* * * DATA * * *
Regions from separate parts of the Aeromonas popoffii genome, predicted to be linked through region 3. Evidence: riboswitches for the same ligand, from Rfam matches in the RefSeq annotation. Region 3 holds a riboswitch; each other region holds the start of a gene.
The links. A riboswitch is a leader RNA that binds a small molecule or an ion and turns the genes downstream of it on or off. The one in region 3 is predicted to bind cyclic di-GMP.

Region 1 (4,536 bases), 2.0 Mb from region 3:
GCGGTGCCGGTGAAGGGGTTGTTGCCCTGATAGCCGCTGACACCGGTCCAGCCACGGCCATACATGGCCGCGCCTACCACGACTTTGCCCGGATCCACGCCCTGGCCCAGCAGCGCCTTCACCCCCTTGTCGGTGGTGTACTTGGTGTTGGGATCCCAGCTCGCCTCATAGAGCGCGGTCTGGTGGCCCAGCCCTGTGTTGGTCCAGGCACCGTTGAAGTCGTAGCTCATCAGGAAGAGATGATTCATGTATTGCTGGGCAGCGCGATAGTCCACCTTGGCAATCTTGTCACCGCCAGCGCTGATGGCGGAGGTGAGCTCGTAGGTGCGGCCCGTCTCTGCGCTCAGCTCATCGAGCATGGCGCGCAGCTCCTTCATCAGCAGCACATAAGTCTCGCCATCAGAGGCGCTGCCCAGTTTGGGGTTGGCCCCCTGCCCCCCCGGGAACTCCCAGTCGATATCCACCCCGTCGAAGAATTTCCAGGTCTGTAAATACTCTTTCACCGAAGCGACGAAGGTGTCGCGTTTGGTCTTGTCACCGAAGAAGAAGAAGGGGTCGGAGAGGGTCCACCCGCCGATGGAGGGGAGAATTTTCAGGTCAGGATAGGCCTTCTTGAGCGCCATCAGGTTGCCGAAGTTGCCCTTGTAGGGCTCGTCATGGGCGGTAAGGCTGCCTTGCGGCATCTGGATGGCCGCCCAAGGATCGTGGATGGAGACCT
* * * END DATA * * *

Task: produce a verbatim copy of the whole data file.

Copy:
Regions from separate parts of the Aeromonas popoffii genome, predicted to be linked through region 3. Evidence: riboswitches for the same ligand, from Rfam matches in the RefSeq annotation. Region 3 holds a riboswitch; each other region holds the start of a gene.
The links. A riboswitch is a leader RNA that binds a small molecule or an ion and turns the genes downstream of it on or off. The one in region 3 is predicted to bind cyclic di-GMP.

Region 1 (4,536 bases), 2.0 Mb from region 3:
GCGGTGCCGGTGAAGGGGTTGTTGCCCTGATAGCCGCTGACACCGGTCCAGCCACGGCCATACATGGCCGCGCCTACCACGACTTTGCCCGGATCCACGCCCTGGCCCAGCAGCGCCTTCACCCCCTTGTCGGTGGTGTACTTGGTGTTGGGATCCCAGCTCGCCTCATAGAGCGCGGTCTGGTGGCCCAGCCCTGTGTTGGTCCAGGCACCGTTGAAGTCGTAGCTCATCAGGAAGAGATGATTCATGTATTGCTGGGCAGCGCGATAGTCCACCTTGGCAATCTTGTCACCGCCAGCGCTGATGGCGGAGGTGAGCTCGTAGGTGCGGCCCGTCTCTGCGCTCAGCTCATCGAGCATGGCGCGCAGCTCCTTCATCAGCAGCACATAAGTCTCGCCATCAGAGGCGCTGCCCAGTTTGGGGTTGGCCCCCTGCCCCCCCGGGAACTCCCAGTCGATATCCACCCCGTCGAAGAATTTCCAGGTCTGTAAATACTCTTTCACCGAAGCGACGAAGGTGTCGCGTTTGGTCTTGTCACCGAAGAAGAAGAAGGGGTCGGAGAGGGTCCACCCGCCGATGGAGGGGAGAATTTTCAGGTCAGGATAGGCCTTCTTGAGCGCCATCAGGTTGCCGAAGTTGCCCTTGTAGGGCTCGTCATGGGCGGTAAGGCTGCCTTGCGGCATCTGGATGGCCGCCCAAGGATCGTGGATGGAGACCT